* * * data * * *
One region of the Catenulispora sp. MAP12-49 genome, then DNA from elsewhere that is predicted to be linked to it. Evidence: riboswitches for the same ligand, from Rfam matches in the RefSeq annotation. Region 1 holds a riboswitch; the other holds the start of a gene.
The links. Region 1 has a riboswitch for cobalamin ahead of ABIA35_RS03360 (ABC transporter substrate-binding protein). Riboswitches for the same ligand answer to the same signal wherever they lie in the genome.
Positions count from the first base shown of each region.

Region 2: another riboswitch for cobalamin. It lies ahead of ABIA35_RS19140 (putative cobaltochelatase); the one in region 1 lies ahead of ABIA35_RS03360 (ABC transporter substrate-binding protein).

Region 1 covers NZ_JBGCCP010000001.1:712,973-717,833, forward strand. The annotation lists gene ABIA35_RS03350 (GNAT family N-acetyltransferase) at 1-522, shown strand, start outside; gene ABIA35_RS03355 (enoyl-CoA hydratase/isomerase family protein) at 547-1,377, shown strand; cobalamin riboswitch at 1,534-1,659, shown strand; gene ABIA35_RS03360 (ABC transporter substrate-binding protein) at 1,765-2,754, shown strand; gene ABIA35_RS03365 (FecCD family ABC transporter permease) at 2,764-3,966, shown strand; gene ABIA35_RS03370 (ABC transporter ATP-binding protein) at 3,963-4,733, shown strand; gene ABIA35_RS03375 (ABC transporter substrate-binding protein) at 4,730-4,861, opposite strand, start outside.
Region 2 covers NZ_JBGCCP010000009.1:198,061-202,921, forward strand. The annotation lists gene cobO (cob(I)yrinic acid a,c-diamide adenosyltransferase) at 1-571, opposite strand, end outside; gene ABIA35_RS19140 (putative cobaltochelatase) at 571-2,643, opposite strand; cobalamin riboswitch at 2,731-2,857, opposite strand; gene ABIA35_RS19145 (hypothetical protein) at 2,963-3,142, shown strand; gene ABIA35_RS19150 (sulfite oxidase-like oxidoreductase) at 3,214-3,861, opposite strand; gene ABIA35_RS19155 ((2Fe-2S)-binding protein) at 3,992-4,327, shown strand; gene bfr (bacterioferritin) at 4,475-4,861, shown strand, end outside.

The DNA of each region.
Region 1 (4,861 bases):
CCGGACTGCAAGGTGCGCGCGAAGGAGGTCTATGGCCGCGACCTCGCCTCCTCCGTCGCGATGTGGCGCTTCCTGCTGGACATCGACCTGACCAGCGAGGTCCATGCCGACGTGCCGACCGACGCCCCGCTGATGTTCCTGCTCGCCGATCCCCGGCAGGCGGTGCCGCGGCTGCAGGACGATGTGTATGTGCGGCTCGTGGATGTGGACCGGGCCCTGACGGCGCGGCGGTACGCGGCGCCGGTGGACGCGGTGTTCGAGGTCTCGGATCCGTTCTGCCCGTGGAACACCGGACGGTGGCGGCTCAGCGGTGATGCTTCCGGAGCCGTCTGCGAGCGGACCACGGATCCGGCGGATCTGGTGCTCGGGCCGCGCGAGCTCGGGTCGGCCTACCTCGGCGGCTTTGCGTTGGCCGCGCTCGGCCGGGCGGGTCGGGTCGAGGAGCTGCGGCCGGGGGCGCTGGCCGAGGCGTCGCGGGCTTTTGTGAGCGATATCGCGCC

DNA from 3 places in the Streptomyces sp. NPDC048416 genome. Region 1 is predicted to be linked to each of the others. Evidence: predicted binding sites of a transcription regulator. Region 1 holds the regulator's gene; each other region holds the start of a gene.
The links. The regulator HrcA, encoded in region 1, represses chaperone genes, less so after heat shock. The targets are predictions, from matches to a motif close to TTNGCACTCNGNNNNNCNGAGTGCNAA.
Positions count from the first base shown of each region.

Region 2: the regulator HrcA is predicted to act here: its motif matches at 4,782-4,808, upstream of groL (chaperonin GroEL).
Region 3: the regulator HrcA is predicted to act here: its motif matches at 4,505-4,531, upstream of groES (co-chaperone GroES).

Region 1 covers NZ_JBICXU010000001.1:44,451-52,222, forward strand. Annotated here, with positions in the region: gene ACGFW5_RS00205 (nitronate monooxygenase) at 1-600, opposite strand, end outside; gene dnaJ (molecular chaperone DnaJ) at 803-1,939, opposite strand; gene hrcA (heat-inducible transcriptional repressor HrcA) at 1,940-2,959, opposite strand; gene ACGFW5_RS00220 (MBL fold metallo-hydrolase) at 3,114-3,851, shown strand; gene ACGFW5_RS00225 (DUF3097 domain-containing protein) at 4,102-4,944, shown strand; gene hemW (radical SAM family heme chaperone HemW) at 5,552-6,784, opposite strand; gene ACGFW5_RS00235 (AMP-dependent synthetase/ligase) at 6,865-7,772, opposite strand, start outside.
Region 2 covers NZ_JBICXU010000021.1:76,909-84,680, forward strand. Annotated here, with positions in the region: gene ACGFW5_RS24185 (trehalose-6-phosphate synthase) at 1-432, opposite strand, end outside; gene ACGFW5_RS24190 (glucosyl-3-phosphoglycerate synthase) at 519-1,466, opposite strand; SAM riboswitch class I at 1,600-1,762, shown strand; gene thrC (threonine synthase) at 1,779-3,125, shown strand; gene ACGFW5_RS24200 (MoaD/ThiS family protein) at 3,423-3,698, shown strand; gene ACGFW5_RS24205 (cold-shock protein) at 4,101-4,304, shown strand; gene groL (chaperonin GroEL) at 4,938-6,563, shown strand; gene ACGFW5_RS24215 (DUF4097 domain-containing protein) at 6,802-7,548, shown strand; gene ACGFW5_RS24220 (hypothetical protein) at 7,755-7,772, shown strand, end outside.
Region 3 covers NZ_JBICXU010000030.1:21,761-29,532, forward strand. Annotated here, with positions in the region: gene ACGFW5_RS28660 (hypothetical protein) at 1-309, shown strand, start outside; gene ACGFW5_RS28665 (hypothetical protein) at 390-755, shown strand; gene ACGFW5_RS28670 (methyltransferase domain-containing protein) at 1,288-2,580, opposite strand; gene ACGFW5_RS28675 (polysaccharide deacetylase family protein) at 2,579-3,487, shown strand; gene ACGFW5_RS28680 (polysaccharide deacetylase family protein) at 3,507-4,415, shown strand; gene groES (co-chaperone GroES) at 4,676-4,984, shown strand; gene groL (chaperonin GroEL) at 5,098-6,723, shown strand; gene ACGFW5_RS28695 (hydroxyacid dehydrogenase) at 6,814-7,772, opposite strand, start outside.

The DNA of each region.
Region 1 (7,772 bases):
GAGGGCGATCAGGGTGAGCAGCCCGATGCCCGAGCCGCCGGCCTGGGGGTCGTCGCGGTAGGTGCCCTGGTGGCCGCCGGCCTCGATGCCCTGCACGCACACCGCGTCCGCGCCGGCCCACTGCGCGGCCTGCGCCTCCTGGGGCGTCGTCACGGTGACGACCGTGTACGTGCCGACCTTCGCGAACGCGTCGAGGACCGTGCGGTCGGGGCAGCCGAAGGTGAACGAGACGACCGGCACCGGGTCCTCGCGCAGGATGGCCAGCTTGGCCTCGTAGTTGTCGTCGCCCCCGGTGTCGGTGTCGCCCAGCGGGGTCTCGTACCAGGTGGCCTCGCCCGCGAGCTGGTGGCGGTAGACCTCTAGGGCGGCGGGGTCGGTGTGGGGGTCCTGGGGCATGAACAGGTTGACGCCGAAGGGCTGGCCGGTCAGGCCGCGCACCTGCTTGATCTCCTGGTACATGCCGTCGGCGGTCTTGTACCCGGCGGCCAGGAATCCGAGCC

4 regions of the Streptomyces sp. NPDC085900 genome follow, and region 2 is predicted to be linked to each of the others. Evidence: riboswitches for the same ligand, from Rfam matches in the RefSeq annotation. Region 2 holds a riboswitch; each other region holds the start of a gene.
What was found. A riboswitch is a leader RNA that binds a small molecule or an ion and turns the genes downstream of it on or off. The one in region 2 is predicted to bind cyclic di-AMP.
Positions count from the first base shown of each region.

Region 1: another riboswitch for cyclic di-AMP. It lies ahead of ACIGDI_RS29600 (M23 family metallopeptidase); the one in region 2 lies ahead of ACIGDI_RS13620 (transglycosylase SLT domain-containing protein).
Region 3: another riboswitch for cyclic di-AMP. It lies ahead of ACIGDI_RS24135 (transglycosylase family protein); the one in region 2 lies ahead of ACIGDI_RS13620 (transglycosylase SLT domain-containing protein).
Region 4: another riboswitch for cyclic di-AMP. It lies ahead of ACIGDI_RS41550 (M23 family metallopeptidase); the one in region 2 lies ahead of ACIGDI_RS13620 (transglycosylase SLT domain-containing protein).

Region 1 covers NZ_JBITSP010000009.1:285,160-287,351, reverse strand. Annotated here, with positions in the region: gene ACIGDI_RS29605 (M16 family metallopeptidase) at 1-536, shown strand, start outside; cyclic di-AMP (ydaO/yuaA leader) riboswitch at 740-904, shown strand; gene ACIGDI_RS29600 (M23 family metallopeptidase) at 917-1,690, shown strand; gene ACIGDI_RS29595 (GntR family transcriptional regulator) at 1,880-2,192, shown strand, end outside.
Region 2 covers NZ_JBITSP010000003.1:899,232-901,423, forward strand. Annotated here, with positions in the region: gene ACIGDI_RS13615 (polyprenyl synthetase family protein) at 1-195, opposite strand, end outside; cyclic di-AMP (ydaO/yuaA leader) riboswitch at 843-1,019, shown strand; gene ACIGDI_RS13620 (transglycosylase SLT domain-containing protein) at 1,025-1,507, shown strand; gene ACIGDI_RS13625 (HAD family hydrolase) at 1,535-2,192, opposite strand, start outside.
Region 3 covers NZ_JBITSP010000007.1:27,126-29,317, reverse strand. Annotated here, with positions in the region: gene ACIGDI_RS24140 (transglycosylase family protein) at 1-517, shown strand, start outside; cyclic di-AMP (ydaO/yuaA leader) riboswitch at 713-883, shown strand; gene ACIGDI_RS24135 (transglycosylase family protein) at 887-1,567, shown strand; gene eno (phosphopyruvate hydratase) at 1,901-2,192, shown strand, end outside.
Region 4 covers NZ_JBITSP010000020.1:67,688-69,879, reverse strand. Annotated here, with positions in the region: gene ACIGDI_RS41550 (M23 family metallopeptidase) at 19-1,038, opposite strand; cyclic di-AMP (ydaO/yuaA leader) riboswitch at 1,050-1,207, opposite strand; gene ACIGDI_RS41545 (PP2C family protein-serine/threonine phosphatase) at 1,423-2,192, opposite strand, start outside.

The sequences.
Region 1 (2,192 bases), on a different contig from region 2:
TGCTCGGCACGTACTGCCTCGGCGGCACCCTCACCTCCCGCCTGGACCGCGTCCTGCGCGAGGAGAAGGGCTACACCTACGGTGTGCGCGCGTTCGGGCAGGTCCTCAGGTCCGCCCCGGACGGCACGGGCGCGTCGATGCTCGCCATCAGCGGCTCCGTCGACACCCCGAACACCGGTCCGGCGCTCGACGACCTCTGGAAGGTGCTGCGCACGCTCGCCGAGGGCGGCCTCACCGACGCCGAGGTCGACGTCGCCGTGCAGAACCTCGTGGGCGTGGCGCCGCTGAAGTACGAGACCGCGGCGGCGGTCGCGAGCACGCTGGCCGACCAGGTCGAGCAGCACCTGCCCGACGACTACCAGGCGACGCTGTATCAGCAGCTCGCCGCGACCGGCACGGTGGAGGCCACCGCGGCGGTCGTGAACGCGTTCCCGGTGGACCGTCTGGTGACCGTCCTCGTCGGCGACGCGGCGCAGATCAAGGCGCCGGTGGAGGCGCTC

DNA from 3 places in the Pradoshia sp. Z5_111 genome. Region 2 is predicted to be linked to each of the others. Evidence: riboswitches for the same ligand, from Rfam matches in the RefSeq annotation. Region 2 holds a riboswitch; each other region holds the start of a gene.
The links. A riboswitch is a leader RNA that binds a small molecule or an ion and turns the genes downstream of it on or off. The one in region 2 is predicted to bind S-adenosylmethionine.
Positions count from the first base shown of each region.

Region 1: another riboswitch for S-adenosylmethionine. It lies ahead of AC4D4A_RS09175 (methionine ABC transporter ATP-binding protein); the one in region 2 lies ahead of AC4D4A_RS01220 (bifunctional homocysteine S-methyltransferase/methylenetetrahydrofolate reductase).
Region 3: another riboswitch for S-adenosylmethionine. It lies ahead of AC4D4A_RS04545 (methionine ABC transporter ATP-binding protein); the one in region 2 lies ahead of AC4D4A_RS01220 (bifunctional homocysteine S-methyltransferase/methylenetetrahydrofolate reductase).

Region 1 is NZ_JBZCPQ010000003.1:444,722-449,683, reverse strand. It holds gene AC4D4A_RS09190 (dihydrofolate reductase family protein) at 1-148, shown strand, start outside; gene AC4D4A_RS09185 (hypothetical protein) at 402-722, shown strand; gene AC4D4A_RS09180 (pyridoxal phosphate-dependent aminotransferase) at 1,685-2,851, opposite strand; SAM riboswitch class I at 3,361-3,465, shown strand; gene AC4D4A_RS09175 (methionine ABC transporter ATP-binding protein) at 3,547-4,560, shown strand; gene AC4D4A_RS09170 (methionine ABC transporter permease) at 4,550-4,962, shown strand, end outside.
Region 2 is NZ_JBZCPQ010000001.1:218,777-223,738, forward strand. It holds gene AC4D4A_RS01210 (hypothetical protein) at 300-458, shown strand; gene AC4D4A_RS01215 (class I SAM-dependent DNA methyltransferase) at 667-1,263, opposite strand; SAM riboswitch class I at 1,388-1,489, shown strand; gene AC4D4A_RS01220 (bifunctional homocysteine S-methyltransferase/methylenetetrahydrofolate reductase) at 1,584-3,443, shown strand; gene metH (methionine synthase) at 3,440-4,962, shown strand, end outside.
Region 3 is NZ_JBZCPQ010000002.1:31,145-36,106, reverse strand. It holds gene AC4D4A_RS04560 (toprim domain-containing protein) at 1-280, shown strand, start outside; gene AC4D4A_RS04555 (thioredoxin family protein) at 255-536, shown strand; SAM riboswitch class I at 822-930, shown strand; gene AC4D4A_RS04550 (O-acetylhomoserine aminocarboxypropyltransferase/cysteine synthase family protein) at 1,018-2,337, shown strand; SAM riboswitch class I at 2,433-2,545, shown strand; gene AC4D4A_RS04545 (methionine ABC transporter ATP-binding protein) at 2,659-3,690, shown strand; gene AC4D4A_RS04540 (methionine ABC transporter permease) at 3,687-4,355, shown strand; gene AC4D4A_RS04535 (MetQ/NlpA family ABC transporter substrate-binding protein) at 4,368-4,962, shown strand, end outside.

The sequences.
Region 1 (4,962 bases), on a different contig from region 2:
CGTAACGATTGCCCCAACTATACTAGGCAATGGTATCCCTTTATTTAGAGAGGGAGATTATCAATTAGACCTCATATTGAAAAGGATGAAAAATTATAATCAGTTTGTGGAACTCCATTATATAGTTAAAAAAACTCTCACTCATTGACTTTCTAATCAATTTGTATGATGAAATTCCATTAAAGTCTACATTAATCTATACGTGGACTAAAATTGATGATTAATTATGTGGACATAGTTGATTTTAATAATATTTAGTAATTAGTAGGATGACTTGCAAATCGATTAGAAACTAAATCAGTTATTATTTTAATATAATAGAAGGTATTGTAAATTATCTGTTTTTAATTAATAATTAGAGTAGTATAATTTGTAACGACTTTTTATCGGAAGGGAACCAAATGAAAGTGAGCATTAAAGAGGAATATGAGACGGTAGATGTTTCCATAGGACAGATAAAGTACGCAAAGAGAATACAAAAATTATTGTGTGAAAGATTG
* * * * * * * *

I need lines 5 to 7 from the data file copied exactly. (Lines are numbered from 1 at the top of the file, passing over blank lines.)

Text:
Region 1 covers NZ_JBGCCP010000001.1:712,973-717,833, forward strand. The annotation lists gene ABIA35_RS03350 (GNAT family N-acetyltransferase) at 1-522, shown strand, start outside; gene ABIA35_RS03355 (enoyl-CoA hydratase/isomerase family protein) at 547-1,377, shown strand; cobalamin riboswitch at 1,534-1,659, shown strand; gene ABIA35_RS03360 (ABC transporter substrate-binding protein) at 1,765-2,754, shown strand; gene ABIA35_RS03365 (FecCD family ABC transporter permease) at 2,764-3,966, shown strand; gene ABIA35_RS03370 (ABC transporter ATP-binding protein) at 3,963-4,733, shown strand; gene ABIA35_RS03375 (ABC transporter substrate-binding protein) at 4,730-4,861, opposite strand, start outside.
Region 2 covers NZ_JBGCCP010000009.1:198,061-202,921, forward strand. The annotation lists gene cobO (cob(I)yrinic acid a,c-diamide adenosyltransferase) at 1-571, opposite strand, end outside; gene ABIA35_RS19140 (putative cobaltochelatase) at 571-2,643, opposite strand; cobalamin riboswitch at 2,731-2,857, opposite strand; gene ABIA35_RS19145 (hypothetical protein) at 2,963-3,142, shown strand; gene ABIA35_RS19150 (sulfite oxidase-like oxidoreductase) at 3,214-3,861, opposite strand; gene ABIA35_RS19155 ((2Fe-2S)-binding protein) at 3,992-4,327, shown strand; gene bfr (bacterioferritin) at 4,475-4,861, shown strand, end outside.

The DNA of each region.